Hard water? Water harness chart? What does that mean and how does it affect me? Do I really need to be concerned about it?
The most common problem with water in America is hardness. In fact 85% of water in this country is hard. What that means is that most of our water has excessive amounts of calcium and magnesium in it.
As water flows over the rocks and the soil on its way to our homes, it picks up these minerals naturally. Simply put, if there is a greater than average amount of these minerals present in the water it is “hard”. Hard water can affect everything from how clean your clothes and skin are to the longevity of your appliances.
According to the Virginia Cooperative Extension (make sure to check out the water harness chart they include in the quote below):
Total hardness is measured in grains per gallon of water (gpg) or milligrams per liter (mg/l). Grains per gallon (gpg) is a unit of weight for a volume of water, as is milligrams per liter (mg/l).
Sometimes hardness is measured in parts per million (ppm). Parts per million (ppm) measures the unit(s) of a substance for every one million units of water.
Milligrams per liter (mg/l) and parts per million (ppm) are roughly equal in water analysis. One gpg (1gpg) is equivalent to 17.1 ppm or mg/l. When conducting chemical analysis, laboratories usually measure
hardness minerals in either grains per gallon (gpg) or milligrams per liter (mg/l).
You can evaluate the hardness of your water supply by referring to the following chart.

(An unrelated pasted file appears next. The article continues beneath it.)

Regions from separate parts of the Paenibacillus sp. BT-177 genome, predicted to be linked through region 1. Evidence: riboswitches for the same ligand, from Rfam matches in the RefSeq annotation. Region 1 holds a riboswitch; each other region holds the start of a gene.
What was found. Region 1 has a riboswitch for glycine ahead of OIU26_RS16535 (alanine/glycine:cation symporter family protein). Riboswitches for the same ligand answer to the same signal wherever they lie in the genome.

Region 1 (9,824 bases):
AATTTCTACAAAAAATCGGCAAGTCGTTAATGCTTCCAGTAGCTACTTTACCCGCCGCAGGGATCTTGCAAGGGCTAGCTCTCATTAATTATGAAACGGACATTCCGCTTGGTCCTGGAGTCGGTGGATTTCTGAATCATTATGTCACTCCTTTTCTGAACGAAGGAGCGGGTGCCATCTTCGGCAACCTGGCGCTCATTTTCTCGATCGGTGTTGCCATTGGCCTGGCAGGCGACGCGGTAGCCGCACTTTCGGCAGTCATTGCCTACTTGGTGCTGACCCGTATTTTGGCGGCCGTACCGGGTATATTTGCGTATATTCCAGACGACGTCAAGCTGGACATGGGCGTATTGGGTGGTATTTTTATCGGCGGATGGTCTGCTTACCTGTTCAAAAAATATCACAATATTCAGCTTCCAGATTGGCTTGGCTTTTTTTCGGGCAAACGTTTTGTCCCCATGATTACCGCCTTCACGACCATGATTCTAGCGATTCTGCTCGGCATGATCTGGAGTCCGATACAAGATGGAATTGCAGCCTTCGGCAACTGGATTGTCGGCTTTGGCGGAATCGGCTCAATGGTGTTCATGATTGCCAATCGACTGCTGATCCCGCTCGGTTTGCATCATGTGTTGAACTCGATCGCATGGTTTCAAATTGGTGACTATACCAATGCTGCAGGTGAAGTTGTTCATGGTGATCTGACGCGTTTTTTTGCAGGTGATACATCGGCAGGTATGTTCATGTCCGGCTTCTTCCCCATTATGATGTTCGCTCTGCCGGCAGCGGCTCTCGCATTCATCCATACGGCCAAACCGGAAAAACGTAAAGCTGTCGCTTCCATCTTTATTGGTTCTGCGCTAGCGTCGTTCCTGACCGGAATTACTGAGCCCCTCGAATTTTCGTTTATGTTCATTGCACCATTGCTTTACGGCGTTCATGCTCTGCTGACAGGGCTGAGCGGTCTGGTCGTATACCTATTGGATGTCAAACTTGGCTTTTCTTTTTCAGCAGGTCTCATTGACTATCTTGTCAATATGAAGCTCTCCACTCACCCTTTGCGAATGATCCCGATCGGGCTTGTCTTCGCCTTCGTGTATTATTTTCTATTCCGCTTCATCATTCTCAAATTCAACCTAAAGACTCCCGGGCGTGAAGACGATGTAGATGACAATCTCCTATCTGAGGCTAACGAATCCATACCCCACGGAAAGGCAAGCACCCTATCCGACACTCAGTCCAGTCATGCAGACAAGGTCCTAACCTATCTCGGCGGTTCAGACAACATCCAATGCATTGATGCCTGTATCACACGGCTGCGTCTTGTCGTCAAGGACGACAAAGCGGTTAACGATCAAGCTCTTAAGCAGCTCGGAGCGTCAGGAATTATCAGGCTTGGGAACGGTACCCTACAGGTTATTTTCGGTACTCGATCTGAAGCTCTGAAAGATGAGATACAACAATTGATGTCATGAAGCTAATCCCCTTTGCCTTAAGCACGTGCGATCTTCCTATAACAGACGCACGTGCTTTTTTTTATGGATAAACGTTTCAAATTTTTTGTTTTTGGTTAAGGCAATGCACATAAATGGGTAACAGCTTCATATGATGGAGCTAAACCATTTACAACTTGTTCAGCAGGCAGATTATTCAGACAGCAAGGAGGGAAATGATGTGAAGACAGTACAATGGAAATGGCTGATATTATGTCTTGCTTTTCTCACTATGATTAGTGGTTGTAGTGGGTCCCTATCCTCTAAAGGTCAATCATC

Does hard water cause problems?
Hard water interferes with almost every cleaning task from doing the laundry and dishwashing to bathing and personal grooming. Clothes laundered in hard water usually look dingy and feel scratchy. Dishes and glasses may be spotted when dry.
Hard water may cause a film on glass shower doors, shower walls, bathtubs, sinks, faucets, etc. Hair washed in hard water may feel sticky and look dull. Water flow may be reduced by deposits in pipes.
One out of five Americans surveyed by the National Water Quality Survey expressed dissatisfaction with the quality of their water supply.
Where does hard water occur?
According to usgs.gov … (they’ve got one of the best water hardness charts I’ve ever seen):
Patterns of hardness in the United States are shown on the map of accounting units below. Softest waters were in parts of New England, the South Atlantic-Gulf States, the Pacific Northwest, and Hawaii.
Moderately hard waters were common in many rivers of Alaska and Tennessee, in the Great Lakes region, and the Pacific Northwest. Moderately hard waters were common in many rivers of Alaska and Tennessee, the Great Lakes region, and the Pacific Northwest.
Hard and very hard waters were found in some streams in most of the regions throughout the country. Hardest waters (greater than 1,000 mg/L) were measured in streams in Texas, New Mexico, Kansas, Arizona, and southern California.
How do I get rid of hard water?
Some people take one look at a water hardness chart and rush out to buy a water softening system to get rid of hard water. This is not the best solution, however, because large amounts of sodium and potassium are added to your family’s drinking water. It is not an environmentally friendly solution because all those chemicals are harmful to plants and animals.
A safer and more responsible choice is Aqua Magnets, a system for conditioning water that will decrease operating costs, decrease equipment replacement costs, and make your water healthier for your family, your pets, and your lawn and garden.
Be responsible and use Aqua Magnets to fix the problems caused by your water hardness chart! Try them today …